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Synthetic vaginal mesh for pelvic organ prolapse

Iglesia, Cheryl B.

Current Opinion in Obstetrics and Gynecology: October 2011 - Volume 23 - Issue 5 - p 362–365
doi: 10.1097/GCO.0b013e32834a92ab
Urogynecology: Edited by Narender Bhatia

Purpose of review The purpose of this review is to summarize recently published comparative trials on synthetic vaginal mesh versus traditional native tissue repairs for pelvic organ prolapse.

Recent findings Although studies suggest benefit from the use of synthetic vaginal mesh for anterior compartment prolapse, data are limited on the use of mesh for posterior and apical prolapse when compared with native tissue repair. The benefits of a more durable repair must be weighed against risks such as the development of de-novo stress incontinence, visceral injury, dyspareunia, pelvic pain and mesh contraction, exposure and extrusion requiring reoperation. Furthermore, the success rates of native tissue repairs are higher than previously considered using updated validated composite outcomes that incorporate both subjective relief of bulge and objective cure defined as prolapse above the hymenal ring.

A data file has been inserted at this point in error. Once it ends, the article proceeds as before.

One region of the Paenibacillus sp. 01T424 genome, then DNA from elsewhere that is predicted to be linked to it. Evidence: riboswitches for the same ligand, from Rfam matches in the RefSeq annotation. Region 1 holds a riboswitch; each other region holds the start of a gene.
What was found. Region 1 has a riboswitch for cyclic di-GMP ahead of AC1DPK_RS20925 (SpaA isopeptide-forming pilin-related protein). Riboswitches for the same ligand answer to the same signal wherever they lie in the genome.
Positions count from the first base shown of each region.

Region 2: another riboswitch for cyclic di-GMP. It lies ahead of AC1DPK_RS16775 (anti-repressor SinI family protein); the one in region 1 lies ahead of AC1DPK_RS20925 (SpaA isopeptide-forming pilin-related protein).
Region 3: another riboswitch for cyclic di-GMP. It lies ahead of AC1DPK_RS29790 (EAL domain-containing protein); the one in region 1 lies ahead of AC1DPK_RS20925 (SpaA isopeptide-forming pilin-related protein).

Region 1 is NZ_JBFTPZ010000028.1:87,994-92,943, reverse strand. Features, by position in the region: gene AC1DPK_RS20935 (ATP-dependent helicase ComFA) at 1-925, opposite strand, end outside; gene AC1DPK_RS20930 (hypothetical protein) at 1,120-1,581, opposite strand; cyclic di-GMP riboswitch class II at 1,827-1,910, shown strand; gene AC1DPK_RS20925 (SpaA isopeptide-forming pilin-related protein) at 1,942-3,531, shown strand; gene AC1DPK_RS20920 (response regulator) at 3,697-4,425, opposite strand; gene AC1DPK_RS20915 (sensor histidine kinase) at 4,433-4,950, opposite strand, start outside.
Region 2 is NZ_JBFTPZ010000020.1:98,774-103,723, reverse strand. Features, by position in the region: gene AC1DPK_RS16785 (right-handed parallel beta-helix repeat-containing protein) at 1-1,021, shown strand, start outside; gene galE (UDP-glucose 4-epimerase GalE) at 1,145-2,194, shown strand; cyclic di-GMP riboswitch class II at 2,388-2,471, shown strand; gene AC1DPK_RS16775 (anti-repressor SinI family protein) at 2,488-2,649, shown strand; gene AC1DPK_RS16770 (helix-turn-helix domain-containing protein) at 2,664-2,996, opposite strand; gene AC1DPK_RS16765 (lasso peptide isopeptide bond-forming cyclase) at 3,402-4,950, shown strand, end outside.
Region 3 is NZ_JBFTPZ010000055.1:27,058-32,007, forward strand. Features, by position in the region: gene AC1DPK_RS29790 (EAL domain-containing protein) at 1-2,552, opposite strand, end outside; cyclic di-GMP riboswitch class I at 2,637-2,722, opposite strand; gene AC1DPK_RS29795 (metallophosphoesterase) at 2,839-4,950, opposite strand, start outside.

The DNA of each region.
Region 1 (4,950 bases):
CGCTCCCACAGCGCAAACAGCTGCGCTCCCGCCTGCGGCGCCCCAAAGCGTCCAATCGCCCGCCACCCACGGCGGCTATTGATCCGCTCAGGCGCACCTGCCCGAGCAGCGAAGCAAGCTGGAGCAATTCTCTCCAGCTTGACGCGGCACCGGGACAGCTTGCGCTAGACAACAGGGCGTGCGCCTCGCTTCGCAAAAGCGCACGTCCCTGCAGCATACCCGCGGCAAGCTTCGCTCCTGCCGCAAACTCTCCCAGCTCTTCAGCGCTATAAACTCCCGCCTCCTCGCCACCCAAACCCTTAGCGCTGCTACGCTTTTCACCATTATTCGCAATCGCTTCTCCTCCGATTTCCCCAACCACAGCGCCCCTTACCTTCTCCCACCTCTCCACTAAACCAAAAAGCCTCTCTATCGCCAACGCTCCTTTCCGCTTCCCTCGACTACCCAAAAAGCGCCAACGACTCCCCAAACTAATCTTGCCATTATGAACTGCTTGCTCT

Summary Surgeons placing synthetic mesh for pelvic organ prolapse should counsel patients regarding the potential benefits, risks, and alternatives including native tissue repairs. Level 1 evidence suggests anterior synthetic mesh may be superior to anterior repair. Expert opinion suggests potential benefit of vaginal mesh for recurrences, hysteropexy, and advanced prolapse in patients with medical co-morbidities precluding invasive open and endoscopic sacrocolpopexies; however, comparative clinical trials with long-term data are needed.

Section of Female Pelvic Medicine and Reconstructive Surgery, Departments of Obstetrics and Gynecology and Urology, Georgetown University School of Medicine/Washington Hospital Center, Washington, District of Columbia, USA

Correspondence to Cheryl Iglesia, MD, FACOG, Director, Section of Female Pelvic Medicine and Reconstructive Surgery, Washington Hospital Center, 106 Irving Street, NW Suite 405South, Washington, DC 20010, USATel: +1 202 877 6526; fax: +1 202 877 0530

© 2011 Lippincott Williams & Wilkins, Inc.